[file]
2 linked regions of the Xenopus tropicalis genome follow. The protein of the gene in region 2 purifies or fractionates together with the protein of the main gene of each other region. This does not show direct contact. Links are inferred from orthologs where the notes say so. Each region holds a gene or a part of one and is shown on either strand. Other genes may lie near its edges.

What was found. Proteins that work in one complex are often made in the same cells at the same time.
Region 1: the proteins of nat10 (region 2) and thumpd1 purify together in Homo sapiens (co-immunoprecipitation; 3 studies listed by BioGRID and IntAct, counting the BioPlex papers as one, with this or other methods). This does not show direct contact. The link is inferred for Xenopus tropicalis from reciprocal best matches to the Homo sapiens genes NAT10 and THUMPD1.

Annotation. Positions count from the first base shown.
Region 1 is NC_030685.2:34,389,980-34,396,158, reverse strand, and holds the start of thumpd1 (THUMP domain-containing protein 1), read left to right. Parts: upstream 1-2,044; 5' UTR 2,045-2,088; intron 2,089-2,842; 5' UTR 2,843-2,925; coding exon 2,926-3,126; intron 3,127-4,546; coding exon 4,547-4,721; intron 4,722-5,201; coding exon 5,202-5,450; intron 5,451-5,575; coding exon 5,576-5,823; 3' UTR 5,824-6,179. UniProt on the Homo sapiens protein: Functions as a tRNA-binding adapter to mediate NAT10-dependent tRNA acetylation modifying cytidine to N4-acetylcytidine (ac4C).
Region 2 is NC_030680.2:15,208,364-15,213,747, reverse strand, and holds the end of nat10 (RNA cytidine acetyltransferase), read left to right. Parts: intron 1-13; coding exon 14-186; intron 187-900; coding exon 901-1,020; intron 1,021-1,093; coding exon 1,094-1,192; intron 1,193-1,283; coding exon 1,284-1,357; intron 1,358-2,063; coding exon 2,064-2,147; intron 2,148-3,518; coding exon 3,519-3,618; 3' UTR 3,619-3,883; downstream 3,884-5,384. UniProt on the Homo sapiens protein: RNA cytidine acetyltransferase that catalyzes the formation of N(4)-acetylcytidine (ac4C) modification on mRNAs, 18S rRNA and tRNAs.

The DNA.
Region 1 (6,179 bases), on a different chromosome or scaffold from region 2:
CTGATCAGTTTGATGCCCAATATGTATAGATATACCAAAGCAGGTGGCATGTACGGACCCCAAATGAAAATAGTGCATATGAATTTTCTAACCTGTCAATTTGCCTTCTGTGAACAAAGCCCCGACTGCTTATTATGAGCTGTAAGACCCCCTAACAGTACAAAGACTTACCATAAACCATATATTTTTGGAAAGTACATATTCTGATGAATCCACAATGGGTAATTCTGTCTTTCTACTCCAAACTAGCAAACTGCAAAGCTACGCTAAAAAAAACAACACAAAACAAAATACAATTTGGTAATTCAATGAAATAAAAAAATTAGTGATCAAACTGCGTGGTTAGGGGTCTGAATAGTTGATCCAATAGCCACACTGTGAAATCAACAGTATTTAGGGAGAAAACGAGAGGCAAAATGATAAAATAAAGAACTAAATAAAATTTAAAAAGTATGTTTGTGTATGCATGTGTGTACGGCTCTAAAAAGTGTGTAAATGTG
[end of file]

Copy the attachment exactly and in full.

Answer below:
2 linked regions of the Xenopus tropicalis genome follow. The protein of the gene in region 2 purifies or fractionates together with the protein of the main gene of each other region. This does not show direct contact. Links are inferred from orthologs where the notes say so. Each region holds a gene or a part of one and is shown on either strand. Other genes may lie near its edges.

What was found. Proteins that work in one complex are often made in the same cells at the same time.
Region 1: the proteins of nat10 (region 2) and thumpd1 purify together in Homo sapiens (co-immunoprecipitation; 3 studies listed by BioGRID and IntAct, counting the BioPlex papers as one, with this or other methods). This does not show direct contact. The link is inferred for Xenopus tropicalis from reciprocal best matches to the Homo sapiens genes NAT10 and THUMPD1.

Annotation. Positions count from the first base shown.
Region 1 is NC_030685.2:34,389,980-34,396,158, reverse strand, and holds the start of thumpd1 (THUMP domain-containing protein 1), read left to right. Parts: upstream 1-2,044; 5' UTR 2,045-2,088; intron 2,089-2,842; 5' UTR 2,843-2,925; coding exon 2,926-3,126; intron 3,127-4,546; coding exon 4,547-4,721; intron 4,722-5,201; coding exon 5,202-5,450; intron 5,451-5,575; coding exon 5,576-5,823; 3' UTR 5,824-6,179. UniProt on the Homo sapiens protein: Functions as a tRNA-binding adapter to mediate NAT10-dependent tRNA acetylation modifying cytidine to N4-acetylcytidine (ac4C).
Region 2 is NC_030680.2:15,208,364-15,213,747, reverse strand, and holds the end of nat10 (RNA cytidine acetyltransferase), read left to right. Parts: intron 1-13; coding exon 14-186; intron 187-900; coding exon 901-1,020; intron 1,021-1,093; coding exon 1,094-1,192; intron 1,193-1,283; coding exon 1,284-1,357; intron 1,358-2,063; coding exon 2,064-2,147; intron 2,148-3,518; coding exon 3,519-3,618; 3' UTR 3,619-3,883; downstream 3,884-5,384. UniProt on the Homo sapiens protein: RNA cytidine acetyltransferase that catalyzes the formation of N(4)-acetylcytidine (ac4C) modification on mRNAs, 18S rRNA and tRNAs.

The DNA.
Region 1 (6,179 bases), on a different chromosome or scaffold from region 2:
CTGATCAGTTTGATGCCCAATATGTATAGATATACCAAAGCAGGTGGCATGTACGGACCCCAAATGAAAATAGTGCATATGAATTTTCTAACCTGTCAATTTGCCTTCTGTGAACAAAGCCCCGACTGCTTATTATGAGCTGTAAGACCCCCTAACAGTACAAAGACTTACCATAAACCATATATTTTTGGAAAGTACATATTCTGATGAATCCACAATGGGTAATTCTGTCTTTCTACTCCAAACTAGCAAACTGCAAAGCTACGCTAAAAAAAACAACACAAAACAAAATACAATTTGGTAATTCAATGAAATAAAAAAATTAGTGATCAAACTGCGTGGTTAGGGGTCTGAATAGTTGATCCAATAGCCACACTGTGAAATCAACAGTATTTAGGGAGAAAACGAGAGGCAAAATGATAAAATAAAGAACTAAATAAAATTTAAAAAGTATGTTTGTGTATGCATGTGTGTACGGCTCTAAAAAGTGTGTAAATGTG